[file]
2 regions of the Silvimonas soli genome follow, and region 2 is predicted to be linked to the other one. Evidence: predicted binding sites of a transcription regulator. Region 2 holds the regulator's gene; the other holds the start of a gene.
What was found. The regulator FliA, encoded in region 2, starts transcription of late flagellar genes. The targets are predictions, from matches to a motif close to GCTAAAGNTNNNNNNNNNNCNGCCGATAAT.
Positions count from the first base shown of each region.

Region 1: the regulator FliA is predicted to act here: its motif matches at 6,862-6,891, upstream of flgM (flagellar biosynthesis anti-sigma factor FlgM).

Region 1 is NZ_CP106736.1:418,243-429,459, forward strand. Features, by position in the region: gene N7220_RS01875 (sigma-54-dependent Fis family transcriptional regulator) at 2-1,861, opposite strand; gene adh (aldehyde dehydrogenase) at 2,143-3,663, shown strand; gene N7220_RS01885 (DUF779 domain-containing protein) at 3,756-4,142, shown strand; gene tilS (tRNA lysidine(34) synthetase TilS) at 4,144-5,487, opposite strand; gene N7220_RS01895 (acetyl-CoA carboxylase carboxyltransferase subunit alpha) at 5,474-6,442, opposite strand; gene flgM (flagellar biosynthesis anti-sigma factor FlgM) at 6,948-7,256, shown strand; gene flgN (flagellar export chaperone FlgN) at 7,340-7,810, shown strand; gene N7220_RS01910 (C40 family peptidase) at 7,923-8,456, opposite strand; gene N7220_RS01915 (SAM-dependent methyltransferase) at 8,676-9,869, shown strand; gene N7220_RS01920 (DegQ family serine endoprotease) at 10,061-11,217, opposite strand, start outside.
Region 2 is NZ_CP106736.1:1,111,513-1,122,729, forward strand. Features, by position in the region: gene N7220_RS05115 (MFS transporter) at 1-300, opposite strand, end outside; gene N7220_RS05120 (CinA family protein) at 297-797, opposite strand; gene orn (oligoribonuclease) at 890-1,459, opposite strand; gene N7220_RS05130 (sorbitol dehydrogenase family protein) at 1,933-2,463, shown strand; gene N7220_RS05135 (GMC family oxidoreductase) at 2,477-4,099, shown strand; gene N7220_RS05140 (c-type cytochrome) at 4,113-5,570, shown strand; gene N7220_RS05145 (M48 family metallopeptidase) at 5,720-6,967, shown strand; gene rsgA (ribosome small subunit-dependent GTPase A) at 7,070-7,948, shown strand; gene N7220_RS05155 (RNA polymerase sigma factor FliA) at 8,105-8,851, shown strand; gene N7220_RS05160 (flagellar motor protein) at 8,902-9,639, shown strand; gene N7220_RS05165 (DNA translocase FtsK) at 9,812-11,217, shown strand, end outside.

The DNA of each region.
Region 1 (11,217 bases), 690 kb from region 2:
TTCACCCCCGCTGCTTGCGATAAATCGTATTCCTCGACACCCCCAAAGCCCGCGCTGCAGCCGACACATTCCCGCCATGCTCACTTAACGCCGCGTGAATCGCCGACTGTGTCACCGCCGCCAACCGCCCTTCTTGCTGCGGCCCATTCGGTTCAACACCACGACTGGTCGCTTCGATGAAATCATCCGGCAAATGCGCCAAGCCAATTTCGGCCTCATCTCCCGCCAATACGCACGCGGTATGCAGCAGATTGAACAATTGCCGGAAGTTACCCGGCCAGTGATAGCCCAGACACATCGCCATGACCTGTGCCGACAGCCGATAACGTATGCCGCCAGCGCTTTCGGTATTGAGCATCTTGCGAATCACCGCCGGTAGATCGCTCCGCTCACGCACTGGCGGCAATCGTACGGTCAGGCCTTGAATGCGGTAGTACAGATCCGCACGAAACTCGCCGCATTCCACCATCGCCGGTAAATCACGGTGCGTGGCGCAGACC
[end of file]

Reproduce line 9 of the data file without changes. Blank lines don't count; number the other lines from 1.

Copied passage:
TTCACCCCCGCTGCTTGCGATAAATCGTATTCCTCGACACCCCCAAAGCCCGCGCTGCAGCCGACACATTCCCGCCATGCTCACTTAACGCCGCGTGAATCGCCGACTGTGTCACCGCCGCCAACCGCCCTTCTTGCTGCGGCCCATTCGGTTCAACACCACGACTGGTCGCTTCGATGAAATCATCCGGCAAATGCGCCAAGCCAATTTCGGCCTCATCTCCCGCCAATACGCACGCGGTATGCAGCAGATTGAACAATTGCCGGAAGTTACCCGGCCAGTGATAGCCCAGACACATCGCCATGACCTGTGCCGACAGCCGATAACGTATGCCGCCAGCGCTTTCGGTATTGAGCATCTTGCGAATCACCGCCGGTAGATCGCTCCGCTCACGCACTGGCGGCAATCGTACGGTCAGGCCTTGAATGCGGTAGTACAGATCCGCACGAAACTCGCCGCATTCCACCATCGCCGGTAAATCACGGTGCGTGGCGCAGACC